But what if each player got their own loot table and item for each boss. One drop every boss for each player involved in the raid. Instead of a 13 boss dungeon that provides 1 drop for each player, you have a 13 boss dungeon that provides 13 drops for each player.

Suddenly, an item that “breaks” after several hours of play is not such a huge obstacle.

Rarity is a relative term. You can make things difficult to acquire by making the boss fights themselves more difficult and challenging. And since the items themselves don't "last" or persist forever, getting that +1 upgrade doesn’t mean you throw out your old sword.

The advantage of such a system is that you don’t need “Gear Resets” to create equality. By virtue of simply playing the game, the content can be tuned so equipment simply wears out over time.

The consistent and constant loss of equipment created by breakage also provides a lot of value to your crafting system and economy. Why? Because the consumption creates a loss that needs to be replaced. An economy only works if that which is being used is consumed.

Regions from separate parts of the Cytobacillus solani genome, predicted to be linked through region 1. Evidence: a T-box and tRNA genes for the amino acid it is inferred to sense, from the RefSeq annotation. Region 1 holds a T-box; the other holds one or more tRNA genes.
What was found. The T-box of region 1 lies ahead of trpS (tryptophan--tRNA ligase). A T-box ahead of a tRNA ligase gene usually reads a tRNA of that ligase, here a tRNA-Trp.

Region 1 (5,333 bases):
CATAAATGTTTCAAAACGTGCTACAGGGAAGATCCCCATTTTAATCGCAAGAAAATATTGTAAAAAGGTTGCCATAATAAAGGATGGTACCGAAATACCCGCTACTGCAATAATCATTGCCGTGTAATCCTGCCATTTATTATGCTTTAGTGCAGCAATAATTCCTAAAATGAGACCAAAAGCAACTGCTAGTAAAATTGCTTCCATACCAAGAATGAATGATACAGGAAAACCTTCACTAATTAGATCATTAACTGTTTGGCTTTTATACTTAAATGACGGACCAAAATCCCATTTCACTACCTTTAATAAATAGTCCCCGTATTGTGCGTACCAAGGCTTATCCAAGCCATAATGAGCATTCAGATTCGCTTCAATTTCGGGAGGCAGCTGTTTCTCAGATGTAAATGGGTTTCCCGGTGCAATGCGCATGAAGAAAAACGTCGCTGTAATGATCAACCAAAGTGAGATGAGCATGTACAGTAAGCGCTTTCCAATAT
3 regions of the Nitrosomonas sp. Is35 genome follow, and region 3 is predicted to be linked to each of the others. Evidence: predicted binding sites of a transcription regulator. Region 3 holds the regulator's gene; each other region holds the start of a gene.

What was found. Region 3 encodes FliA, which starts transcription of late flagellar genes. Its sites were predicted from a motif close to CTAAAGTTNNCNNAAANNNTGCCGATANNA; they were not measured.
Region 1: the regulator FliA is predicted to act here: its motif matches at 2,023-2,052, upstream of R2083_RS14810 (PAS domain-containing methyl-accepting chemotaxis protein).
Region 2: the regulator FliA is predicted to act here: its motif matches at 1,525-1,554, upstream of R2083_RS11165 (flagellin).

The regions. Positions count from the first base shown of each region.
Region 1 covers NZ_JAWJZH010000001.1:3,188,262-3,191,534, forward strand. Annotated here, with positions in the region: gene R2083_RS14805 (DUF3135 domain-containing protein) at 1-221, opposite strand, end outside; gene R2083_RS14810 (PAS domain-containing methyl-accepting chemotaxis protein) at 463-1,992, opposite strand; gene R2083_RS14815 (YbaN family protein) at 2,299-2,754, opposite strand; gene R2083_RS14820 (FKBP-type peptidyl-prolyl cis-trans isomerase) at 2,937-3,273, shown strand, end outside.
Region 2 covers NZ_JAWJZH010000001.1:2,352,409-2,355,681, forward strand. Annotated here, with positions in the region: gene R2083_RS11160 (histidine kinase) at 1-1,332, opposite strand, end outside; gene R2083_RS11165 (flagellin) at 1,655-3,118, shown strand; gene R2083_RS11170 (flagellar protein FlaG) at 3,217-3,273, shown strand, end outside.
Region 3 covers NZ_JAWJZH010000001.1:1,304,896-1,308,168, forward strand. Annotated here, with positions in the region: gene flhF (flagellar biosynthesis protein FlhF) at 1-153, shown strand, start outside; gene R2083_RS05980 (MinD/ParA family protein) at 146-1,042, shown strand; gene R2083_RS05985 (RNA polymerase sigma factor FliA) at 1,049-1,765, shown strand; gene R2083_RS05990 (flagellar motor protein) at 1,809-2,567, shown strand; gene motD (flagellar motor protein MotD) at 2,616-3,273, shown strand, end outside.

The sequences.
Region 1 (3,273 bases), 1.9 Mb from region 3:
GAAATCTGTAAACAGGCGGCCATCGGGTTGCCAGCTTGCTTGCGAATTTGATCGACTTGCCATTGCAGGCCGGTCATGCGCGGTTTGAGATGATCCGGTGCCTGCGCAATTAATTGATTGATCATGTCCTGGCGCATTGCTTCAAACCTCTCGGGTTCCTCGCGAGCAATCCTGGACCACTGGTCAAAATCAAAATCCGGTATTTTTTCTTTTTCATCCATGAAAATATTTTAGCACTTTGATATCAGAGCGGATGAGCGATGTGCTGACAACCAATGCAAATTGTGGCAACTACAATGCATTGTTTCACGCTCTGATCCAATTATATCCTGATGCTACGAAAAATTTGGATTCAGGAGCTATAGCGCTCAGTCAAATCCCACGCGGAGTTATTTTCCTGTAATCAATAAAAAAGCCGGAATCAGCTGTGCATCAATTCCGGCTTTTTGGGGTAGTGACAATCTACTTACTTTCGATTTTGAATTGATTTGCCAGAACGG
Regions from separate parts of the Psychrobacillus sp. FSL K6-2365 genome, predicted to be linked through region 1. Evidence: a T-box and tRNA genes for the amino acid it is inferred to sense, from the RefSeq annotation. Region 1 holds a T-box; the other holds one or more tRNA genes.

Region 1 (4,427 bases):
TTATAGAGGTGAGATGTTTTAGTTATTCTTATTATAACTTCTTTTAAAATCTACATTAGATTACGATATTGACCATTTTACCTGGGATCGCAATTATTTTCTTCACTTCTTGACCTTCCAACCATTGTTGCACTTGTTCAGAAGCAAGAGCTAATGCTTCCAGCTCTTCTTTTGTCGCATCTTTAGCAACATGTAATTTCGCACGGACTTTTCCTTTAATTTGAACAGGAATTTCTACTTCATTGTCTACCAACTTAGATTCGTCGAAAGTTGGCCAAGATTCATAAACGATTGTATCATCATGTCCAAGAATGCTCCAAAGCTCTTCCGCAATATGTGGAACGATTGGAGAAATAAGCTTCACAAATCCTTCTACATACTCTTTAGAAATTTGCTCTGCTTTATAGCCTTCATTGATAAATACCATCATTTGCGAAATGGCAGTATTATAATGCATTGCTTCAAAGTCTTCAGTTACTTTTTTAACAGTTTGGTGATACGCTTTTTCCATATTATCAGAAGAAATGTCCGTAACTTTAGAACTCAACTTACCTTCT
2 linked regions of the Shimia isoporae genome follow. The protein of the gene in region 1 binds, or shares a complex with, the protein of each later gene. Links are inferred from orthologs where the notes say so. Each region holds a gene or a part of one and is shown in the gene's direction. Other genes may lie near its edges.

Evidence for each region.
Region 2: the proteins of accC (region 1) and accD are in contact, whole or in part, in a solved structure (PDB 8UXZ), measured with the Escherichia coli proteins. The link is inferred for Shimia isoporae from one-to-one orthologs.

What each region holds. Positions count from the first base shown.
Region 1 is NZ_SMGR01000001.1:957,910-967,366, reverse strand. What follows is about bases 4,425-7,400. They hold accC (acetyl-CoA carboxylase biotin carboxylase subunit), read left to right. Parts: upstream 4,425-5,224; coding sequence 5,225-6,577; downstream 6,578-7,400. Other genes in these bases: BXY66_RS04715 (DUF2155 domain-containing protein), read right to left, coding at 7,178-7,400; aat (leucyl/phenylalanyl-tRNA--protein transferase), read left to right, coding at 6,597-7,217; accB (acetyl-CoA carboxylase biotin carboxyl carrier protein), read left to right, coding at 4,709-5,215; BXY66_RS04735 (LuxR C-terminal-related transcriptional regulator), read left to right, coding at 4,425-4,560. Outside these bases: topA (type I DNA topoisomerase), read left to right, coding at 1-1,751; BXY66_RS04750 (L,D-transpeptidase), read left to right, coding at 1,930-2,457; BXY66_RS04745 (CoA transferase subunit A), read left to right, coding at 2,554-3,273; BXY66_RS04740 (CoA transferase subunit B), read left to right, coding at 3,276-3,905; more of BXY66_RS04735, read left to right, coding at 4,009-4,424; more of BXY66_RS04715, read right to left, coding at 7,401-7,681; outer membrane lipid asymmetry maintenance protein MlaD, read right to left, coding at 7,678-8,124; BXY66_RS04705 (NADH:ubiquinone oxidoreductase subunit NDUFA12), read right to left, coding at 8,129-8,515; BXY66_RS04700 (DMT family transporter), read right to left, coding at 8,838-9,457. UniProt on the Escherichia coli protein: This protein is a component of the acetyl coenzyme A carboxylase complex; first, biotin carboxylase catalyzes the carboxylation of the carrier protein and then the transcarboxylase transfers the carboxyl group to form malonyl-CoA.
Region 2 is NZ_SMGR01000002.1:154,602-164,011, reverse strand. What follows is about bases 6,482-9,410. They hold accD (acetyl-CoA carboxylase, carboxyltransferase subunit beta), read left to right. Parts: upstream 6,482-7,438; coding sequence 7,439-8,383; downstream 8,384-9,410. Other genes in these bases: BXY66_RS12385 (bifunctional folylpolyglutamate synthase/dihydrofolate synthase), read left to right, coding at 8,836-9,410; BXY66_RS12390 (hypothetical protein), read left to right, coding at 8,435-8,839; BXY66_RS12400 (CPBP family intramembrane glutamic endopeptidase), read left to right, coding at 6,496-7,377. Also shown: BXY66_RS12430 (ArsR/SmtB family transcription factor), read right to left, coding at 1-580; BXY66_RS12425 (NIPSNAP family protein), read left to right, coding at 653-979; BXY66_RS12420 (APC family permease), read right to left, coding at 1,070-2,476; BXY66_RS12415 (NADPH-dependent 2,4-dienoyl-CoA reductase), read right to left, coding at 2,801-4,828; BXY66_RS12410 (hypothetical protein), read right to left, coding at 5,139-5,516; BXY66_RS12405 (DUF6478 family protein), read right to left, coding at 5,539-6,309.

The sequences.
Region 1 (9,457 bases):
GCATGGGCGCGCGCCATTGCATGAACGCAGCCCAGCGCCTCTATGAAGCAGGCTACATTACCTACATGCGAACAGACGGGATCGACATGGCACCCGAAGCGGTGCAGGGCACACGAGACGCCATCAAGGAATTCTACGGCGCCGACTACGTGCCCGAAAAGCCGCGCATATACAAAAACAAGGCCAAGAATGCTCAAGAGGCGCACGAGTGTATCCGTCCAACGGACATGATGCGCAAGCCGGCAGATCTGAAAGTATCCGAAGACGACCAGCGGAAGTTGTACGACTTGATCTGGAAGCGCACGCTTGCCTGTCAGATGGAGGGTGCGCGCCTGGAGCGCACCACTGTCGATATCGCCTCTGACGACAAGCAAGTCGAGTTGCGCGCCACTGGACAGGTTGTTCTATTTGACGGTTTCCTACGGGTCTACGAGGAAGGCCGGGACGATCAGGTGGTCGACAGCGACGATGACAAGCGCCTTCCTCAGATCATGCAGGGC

Thursday, June 3, 2010

Quick Hit: Spontaneous PvP

I’m always surprised that I don’t get asked why I titled my blog Serial Ganker when I don’t write much about Ganking other people. You would think that such a blog would be filled with tales of my exploits (much like EVE Pirate).

The actual reason has more to do with my self-identity in online games. I’m aggressive and not ashamed of it.

I’m always prepared to drop whatever I’m doing to engage in spontaneous PvP. And well, when two people happen to meet spontaneously in the world, the two are rarely on equal terms. Even if they have relatively the same power score, the person who prepares for the fight and engages first is the one with a significant advantage.

But it’s not just about being the hunter. It’s also about being the hunted. My most memorable Spontaneous PvP moments are the ones where I escaped overwhelming odds in grand fashion.